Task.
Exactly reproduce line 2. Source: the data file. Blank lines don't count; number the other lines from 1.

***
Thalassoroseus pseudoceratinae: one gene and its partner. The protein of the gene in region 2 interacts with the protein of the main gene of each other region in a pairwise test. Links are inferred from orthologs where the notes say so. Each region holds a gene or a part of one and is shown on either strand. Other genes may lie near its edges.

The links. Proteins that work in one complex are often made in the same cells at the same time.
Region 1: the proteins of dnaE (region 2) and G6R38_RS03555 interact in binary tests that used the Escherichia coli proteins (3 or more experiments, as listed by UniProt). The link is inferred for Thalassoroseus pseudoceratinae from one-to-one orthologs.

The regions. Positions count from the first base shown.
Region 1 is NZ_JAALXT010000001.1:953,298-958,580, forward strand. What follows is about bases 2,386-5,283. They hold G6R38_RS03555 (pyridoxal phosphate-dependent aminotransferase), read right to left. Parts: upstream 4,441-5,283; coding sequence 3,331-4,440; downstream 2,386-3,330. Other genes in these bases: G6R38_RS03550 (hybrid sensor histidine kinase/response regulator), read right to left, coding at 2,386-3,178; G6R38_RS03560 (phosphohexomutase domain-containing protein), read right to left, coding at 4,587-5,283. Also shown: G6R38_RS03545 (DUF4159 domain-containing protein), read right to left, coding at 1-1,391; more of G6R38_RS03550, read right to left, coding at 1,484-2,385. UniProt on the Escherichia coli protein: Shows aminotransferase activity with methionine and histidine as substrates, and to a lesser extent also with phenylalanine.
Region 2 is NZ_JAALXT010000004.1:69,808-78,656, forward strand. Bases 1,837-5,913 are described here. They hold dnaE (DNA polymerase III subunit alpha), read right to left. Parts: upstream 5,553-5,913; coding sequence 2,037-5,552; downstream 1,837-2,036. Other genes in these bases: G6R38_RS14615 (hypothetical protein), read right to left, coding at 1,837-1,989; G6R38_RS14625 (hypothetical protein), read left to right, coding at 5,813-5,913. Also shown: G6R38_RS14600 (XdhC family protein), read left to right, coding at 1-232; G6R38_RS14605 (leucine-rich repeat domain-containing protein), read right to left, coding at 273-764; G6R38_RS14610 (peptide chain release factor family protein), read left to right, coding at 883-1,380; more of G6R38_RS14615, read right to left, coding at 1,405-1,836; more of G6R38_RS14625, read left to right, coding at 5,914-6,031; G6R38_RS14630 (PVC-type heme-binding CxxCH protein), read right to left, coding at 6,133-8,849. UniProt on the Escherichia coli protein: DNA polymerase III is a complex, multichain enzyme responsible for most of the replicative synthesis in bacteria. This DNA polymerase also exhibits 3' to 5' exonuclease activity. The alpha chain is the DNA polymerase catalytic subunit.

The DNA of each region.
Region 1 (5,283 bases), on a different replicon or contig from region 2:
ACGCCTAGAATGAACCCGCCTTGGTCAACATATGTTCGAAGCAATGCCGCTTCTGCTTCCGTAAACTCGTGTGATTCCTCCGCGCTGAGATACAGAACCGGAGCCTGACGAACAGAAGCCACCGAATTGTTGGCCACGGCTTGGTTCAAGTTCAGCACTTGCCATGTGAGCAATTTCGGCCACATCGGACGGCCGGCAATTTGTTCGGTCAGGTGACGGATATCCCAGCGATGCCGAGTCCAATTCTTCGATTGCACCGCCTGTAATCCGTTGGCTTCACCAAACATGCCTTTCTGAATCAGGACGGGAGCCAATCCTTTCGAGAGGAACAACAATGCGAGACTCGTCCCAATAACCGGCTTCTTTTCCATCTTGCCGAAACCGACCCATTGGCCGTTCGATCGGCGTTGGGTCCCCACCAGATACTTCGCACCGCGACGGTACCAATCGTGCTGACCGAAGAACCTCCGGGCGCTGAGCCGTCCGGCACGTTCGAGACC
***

The links. Proteins that work in one complex are often made in the same cells at the same time.